Is the Papillon a good choice of dog?

Is the Papillon a good choice of dog?

Life As A Pet Parent

The Papillon is a petite toy dog breed from the spaniel grouping, and is one of the oldest recognised toy spaniel breeds in the world. The word “Papillon” is the French word for “butterfly,” and the breed is so named due to the long, fringed hair of their ears, which is said to resemble the wings of a butterfly. The ears of the breed are generally pointed, but they can also be found in a drooped variant, which is known as the Papillon Phalene, which is the French word for “moth.”

Petite, intelligent and affectionate, the Papillon is one of the most popular small or toy dog breeds within the UK, and is popular among owners who wish to own an intelligent, bold and loving lapdog breed. If you are wondering if the Papillon is the right choice of dog for you, in this article we will cover some of the main traits of the breed and some of the most frequently asked questions about the breed in more detail. Read on to learn more.

What is the Papillon temperament?

Considering their small size and delicate build, the Papillon is a bold, self-assured dog that has bags of confidence and high levels of intelligence too. They are sociable and enjoy the company of people, but can be slightly shy around new people and strangers.

They are popular across the world as lapdogs and companion dogs, and like to go out for short bursts of energetic running around and play, as well as being happy cuddled up in the lap of their favourite person. They are bright, entertaining and fun loving little dogs that tend to be happy and have open, bright personalities, and inquisitive natures. It is also worth noting that the Papillon, despite their small size, makes for an excellent watchdog, and will soon bark and make a fuss to alert their owners of the signs of anyone approaching!

How much exercise do they need?

Compared to most other lapdog breeds of a similar size, the Papillon requires rather more exercise than most other breeds of dog. They like to spend plenty of time outside and on the go, and are always ready for a walk or a game!

They enjoy off the lead play and games of catch as well as walking to heel, but are not well suited to rough games, due to their delicate builds.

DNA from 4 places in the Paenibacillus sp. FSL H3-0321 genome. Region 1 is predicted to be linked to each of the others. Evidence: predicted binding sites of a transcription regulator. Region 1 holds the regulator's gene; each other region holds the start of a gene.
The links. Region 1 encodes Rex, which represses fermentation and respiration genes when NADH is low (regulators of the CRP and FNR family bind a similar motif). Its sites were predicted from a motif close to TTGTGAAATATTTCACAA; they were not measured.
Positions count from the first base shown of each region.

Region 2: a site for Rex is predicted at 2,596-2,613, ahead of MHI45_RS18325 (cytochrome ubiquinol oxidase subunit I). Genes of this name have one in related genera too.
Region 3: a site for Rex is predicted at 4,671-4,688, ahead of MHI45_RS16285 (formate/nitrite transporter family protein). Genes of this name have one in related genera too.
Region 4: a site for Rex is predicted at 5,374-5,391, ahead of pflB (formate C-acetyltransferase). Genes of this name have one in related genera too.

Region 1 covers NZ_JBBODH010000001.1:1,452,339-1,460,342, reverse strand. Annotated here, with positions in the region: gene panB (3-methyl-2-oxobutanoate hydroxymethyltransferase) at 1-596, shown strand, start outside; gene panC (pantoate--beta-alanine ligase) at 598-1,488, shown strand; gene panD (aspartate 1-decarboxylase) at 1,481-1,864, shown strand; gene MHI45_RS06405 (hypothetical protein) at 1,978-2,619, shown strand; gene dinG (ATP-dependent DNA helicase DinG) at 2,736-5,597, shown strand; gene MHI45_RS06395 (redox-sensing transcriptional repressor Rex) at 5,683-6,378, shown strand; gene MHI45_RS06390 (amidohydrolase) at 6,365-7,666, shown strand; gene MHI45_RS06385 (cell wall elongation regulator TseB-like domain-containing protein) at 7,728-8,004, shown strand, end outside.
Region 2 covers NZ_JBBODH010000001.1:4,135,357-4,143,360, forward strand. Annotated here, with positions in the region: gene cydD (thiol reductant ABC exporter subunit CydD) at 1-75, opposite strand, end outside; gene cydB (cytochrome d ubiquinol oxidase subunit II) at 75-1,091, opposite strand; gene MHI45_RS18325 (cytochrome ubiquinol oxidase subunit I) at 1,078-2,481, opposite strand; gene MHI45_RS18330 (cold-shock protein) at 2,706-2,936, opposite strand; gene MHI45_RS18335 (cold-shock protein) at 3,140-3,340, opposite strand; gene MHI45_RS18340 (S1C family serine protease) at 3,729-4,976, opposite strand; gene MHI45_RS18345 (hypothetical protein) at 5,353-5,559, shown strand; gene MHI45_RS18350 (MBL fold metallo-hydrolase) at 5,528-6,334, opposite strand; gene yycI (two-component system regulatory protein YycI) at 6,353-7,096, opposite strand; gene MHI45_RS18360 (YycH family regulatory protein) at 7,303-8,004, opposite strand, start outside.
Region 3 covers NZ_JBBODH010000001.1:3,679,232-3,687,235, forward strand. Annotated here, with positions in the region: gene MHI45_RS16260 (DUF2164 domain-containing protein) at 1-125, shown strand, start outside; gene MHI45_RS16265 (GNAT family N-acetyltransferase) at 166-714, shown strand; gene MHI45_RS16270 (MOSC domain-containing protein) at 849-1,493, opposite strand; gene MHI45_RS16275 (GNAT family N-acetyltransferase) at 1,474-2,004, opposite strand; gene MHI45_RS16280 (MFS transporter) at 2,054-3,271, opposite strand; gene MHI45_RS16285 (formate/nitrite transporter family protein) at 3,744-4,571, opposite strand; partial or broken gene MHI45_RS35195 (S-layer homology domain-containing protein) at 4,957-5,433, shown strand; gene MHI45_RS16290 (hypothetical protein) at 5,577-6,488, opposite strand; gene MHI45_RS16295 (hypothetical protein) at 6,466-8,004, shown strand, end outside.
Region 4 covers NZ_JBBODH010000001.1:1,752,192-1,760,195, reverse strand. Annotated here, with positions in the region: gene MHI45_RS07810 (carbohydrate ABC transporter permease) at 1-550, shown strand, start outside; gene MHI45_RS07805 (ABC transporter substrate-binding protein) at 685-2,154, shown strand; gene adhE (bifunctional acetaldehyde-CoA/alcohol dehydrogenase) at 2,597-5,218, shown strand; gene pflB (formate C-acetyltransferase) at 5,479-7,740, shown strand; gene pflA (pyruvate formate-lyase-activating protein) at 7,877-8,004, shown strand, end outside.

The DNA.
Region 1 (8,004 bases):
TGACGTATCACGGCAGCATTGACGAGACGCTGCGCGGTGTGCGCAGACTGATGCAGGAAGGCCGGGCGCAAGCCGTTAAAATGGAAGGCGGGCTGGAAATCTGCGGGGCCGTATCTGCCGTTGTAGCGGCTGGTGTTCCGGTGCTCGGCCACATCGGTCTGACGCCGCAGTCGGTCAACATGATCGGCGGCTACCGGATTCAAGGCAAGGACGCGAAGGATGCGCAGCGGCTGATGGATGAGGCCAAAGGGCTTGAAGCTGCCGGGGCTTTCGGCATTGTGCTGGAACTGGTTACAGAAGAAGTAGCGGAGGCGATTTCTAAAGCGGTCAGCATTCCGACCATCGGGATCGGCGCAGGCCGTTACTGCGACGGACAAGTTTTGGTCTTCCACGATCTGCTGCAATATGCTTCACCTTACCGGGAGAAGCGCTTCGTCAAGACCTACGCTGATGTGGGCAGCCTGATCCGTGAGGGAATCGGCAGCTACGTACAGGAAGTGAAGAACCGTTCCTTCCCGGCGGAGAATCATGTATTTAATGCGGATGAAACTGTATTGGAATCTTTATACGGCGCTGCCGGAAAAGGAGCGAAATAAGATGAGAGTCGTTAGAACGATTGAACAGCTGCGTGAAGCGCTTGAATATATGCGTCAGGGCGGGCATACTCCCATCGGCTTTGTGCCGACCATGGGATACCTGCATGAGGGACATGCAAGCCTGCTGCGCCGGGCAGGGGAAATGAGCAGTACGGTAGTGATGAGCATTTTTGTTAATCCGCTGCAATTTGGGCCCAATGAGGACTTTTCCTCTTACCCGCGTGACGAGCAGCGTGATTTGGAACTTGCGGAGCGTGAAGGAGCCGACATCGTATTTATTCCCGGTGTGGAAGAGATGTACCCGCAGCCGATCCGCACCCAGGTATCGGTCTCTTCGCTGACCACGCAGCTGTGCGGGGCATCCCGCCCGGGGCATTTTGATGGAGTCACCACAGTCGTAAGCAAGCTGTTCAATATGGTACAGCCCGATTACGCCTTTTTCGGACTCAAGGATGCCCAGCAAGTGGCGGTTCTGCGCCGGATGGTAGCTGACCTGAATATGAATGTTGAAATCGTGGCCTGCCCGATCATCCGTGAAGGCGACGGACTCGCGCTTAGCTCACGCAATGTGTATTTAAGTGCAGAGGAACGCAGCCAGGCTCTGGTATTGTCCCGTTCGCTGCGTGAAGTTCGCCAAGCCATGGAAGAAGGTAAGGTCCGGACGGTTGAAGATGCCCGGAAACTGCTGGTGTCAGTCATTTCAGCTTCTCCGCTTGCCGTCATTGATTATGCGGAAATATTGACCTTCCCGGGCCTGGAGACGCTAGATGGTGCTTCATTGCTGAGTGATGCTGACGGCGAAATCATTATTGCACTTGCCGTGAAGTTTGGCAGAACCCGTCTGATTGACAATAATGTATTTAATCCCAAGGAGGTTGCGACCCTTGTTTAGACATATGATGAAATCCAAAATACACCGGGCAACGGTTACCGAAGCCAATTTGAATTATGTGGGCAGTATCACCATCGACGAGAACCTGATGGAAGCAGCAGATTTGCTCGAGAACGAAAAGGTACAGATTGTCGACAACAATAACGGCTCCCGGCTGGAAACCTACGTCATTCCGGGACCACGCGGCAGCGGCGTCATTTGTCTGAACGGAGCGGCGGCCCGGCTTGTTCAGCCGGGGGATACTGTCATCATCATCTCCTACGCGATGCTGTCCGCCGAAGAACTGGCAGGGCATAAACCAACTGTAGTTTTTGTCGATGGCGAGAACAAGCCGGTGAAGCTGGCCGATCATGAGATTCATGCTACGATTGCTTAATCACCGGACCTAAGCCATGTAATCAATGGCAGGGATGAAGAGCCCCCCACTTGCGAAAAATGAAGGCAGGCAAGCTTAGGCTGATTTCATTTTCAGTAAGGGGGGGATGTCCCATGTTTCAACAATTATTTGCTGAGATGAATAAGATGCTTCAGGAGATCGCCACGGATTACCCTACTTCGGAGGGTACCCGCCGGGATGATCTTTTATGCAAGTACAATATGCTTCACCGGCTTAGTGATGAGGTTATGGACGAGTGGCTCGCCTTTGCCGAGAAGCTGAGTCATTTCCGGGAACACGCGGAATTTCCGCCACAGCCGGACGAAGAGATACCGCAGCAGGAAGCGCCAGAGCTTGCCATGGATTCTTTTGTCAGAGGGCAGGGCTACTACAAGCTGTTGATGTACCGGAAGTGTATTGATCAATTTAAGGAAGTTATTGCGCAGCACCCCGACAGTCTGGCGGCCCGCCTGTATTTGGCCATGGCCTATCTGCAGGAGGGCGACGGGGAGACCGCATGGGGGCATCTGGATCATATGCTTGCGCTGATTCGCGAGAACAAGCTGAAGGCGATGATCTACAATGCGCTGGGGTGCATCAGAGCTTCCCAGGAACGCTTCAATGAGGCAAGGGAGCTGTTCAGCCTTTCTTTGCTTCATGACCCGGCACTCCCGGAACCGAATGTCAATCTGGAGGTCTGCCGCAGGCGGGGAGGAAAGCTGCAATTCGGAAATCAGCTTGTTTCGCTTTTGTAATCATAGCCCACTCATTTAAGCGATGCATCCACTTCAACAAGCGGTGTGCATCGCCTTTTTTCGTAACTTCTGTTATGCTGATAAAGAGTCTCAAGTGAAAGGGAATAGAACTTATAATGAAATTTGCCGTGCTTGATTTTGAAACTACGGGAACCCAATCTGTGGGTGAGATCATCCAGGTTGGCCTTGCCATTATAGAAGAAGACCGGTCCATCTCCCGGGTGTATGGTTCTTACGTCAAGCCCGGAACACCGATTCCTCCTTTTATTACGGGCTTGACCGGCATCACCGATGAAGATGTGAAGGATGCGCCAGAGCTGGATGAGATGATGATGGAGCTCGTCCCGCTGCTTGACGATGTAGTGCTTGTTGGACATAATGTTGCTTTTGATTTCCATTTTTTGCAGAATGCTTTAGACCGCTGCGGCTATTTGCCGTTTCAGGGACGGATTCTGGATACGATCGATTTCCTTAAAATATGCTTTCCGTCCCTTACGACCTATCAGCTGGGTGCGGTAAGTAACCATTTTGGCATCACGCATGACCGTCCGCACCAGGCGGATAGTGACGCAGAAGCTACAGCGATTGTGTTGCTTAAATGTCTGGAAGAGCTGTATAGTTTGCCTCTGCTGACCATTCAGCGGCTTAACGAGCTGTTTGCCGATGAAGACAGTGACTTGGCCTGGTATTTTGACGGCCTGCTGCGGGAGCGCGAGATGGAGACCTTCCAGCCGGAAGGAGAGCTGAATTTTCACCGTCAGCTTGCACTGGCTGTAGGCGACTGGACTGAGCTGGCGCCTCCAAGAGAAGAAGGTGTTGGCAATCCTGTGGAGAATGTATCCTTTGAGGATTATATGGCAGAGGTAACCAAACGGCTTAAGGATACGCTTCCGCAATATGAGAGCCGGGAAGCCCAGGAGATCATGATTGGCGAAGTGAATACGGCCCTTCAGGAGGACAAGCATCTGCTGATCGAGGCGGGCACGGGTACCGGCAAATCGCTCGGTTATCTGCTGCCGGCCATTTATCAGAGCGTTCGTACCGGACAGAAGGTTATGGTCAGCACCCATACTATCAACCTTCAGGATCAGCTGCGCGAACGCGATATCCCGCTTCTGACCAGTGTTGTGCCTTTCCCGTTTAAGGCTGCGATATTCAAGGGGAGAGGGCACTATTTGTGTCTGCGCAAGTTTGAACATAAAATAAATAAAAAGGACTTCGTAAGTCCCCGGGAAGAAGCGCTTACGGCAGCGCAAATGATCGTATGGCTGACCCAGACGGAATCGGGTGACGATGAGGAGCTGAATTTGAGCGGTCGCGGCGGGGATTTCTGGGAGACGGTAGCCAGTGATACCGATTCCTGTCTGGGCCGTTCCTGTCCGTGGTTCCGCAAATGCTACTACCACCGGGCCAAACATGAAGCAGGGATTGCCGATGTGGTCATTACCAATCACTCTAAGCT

Are they easy to train?

As a bright, intelligent dog that likes to get out there and keep busy, the Papillon is more than capable of learning new skills and retaining a reasonably wide range of training commands, but they are also relatively easily bored and can be prone to stubbornness! They do not take well to repetitive or dull training, and will soon make their own entertainment if they feel that you are not doing enough to keep them occupied!

Short, fun ongoing training sessions with plenty of positive reinforcement is the best way to ensure the obedience and ongoing development of the Papillon dog.

How much care do they require?

The Papillon coat is single layered and fine, and requires grooming or brushing a couple of times per week to keep it in good condition. However, they are not classed as a challenging dog to groom, and their coats are not prone to becoming matted up or messy.

Their fur is rather thin and light, and so they are apt to feel the cold during the winter, and may need coats and jumpers for walks when the weather is cold.

Are they good with other animals?

The Papillon requires adequate early socialisation to learn how to play nicely with other pets, and once this is achieved, they will normally be more than happy to share their home with dogs, and play with other dogs at the dog park. They can also live happily with cats as a general rule, but due to their small size and delicate builds, can easily become scratched or injured by a quick swipe from the paw of the cat!

If incorrectly socialised, the Papillon may be distrustful and even demonstrate defensive aggression to other dogs, and so care should be taken to ensure that they have plenty of chances to play with other dogs when young.

Are they good family dogs?

Papillon dogsare small, delicately built little dogs, which can easily become injured or scared by play with rambunctious children, and so they are best suited to life with mature people or families with older children that know how to behave around a small dog, and will take care not to hurt it.

They can settle into most living conditions including large and small homes and apartments, providing that they can get enough exercise and have a reasonable enclosed garden to run around in.



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